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Ann N Y Acad Sci. 2005 Jun;1051:235-9.

Antifodrin antibodies in Sjogren's syndrome: a review.

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Abteilung Klinische Immunologie, Zentrum Innere Medizin der Medizinischen Hochschule Hannover, Carl-Neuberg-Strasse 1, 30625 Hannover, Germany.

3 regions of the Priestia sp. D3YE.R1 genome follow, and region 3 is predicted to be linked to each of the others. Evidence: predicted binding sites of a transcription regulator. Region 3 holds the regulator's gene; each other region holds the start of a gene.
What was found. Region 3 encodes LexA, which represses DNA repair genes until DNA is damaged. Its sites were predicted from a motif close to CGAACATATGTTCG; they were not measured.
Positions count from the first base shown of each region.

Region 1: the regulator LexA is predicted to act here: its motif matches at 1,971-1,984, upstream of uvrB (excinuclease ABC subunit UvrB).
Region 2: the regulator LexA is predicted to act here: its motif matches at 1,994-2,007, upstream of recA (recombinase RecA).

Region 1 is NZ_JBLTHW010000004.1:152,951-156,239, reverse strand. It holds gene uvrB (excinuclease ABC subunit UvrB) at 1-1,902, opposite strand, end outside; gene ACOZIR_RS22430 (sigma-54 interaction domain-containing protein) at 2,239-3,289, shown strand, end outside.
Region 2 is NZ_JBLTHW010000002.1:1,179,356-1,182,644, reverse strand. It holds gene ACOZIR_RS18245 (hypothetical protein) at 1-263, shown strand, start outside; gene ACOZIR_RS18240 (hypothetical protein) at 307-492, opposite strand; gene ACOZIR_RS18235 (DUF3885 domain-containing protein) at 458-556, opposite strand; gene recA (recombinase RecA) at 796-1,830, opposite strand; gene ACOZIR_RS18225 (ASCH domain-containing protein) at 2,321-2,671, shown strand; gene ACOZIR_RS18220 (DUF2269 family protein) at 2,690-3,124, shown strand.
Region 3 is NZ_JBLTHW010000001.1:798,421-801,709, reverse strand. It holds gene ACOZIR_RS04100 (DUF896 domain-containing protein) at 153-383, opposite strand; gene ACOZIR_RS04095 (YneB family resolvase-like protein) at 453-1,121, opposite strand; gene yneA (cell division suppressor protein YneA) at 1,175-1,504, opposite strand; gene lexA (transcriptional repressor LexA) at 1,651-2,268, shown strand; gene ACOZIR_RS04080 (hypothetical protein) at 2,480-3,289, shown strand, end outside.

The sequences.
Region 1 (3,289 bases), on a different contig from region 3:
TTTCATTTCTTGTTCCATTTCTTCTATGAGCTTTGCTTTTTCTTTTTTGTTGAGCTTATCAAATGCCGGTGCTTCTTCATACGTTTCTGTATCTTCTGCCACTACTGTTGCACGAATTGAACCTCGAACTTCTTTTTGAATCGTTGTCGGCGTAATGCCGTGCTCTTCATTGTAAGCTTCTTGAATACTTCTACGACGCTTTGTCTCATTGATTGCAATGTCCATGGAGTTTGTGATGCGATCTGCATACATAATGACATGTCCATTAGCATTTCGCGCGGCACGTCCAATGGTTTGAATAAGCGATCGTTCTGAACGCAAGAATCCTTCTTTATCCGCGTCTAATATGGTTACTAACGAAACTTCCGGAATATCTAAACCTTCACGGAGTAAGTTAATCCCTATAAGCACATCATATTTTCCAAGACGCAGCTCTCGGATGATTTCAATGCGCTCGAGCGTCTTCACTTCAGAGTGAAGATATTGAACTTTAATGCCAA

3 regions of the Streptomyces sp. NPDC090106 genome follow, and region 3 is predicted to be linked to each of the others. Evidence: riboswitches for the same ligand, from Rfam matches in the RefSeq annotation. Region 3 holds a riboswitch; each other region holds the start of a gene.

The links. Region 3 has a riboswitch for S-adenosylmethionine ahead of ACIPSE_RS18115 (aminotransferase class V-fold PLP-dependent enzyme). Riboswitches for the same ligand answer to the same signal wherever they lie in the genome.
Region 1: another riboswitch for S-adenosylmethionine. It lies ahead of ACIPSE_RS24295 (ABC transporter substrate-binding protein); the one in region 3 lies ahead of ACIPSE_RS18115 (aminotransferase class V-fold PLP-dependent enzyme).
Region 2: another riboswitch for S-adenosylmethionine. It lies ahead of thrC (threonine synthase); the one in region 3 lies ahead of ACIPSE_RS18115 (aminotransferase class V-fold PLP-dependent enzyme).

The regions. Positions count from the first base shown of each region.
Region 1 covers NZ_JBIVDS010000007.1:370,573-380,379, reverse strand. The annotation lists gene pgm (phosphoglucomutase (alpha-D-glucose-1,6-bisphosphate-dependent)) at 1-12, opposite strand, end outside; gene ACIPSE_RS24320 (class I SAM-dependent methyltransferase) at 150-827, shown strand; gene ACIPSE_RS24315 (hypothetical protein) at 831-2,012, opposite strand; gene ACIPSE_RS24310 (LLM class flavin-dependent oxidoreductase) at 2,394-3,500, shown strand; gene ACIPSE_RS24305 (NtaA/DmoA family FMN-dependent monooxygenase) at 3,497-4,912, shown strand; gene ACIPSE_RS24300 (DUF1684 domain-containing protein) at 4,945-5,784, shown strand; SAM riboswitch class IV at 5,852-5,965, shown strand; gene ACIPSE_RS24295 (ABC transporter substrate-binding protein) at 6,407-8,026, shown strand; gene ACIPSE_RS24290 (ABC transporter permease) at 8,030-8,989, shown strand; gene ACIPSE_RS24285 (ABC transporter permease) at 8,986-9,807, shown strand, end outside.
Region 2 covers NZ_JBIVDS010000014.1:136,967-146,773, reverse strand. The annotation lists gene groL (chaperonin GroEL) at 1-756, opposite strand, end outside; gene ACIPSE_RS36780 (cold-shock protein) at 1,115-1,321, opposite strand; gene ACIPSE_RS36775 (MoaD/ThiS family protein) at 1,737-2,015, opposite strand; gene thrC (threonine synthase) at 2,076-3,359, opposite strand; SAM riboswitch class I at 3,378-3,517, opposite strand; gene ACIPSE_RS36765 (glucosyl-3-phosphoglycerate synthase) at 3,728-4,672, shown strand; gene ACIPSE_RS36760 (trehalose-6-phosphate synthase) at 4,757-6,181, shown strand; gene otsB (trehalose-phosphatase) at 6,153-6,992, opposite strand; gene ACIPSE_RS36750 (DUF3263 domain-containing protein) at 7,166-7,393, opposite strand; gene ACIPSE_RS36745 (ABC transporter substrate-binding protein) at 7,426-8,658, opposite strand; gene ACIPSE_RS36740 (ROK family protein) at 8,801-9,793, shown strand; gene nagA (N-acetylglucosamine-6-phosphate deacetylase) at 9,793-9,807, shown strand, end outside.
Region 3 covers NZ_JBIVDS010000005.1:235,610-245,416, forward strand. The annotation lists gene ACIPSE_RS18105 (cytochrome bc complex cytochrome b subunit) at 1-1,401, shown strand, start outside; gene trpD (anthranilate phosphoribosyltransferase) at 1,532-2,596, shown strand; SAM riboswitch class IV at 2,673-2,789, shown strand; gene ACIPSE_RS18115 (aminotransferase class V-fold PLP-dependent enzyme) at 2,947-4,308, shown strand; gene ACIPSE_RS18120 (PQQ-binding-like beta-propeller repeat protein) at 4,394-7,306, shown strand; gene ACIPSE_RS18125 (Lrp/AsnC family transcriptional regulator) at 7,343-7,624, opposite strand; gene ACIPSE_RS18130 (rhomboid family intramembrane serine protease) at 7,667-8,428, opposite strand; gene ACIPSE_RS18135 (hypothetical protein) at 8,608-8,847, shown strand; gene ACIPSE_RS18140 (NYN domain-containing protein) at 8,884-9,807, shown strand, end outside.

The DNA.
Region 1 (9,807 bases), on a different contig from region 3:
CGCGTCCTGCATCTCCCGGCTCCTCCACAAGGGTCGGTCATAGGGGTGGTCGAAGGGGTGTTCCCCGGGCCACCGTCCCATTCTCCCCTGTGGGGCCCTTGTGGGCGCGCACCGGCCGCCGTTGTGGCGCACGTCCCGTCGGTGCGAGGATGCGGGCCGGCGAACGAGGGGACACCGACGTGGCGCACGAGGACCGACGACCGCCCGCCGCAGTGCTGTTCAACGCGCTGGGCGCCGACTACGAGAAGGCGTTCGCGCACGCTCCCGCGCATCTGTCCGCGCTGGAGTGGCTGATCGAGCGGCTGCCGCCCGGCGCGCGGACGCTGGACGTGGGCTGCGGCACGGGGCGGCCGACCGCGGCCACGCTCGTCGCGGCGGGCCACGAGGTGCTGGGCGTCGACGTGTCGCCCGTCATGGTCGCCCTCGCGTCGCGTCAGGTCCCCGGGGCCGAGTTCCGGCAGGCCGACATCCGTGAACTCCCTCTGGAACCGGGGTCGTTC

Establishing the diagnosis of Sjögren's syndrome has been difficult in light of its nonspecific symptoms (dry eyes and mouth) and lack of both sensitive and specific laboratory markers. Recently, antibodies against alpha-fodrin have been characterized: first in animal models of Sjögren's syndrome, and later in humans. Antibodies against alpha-fodrin have been shown to be present in up to 98% of untreated patients. These antibodies are directed against an apoptotic cleavage product of alpha-fodrin. Anti-alpha-fodrin is clearly involved in the pathogenesis of murine models of Sjögren's syndrome. However, in humans, conflicting data have recently been generated with regard to the prevalence of antibodies against alpha-fodrin in the disease. These differences may be caused by interference of treatment with antibody concentrations, but may also reflect varying methods of patient selection. Further studies on untreated patients are needed to establish the diagnostic efficiency of antibodies against alpha-fodrin in Sjögren's syndrome, which may be a potential diagnostic marker in addition to antibodies against Ro. In this review, the potential of antifodrin antibodies as laboratory markers of Sjögren's syndrome is discussed.

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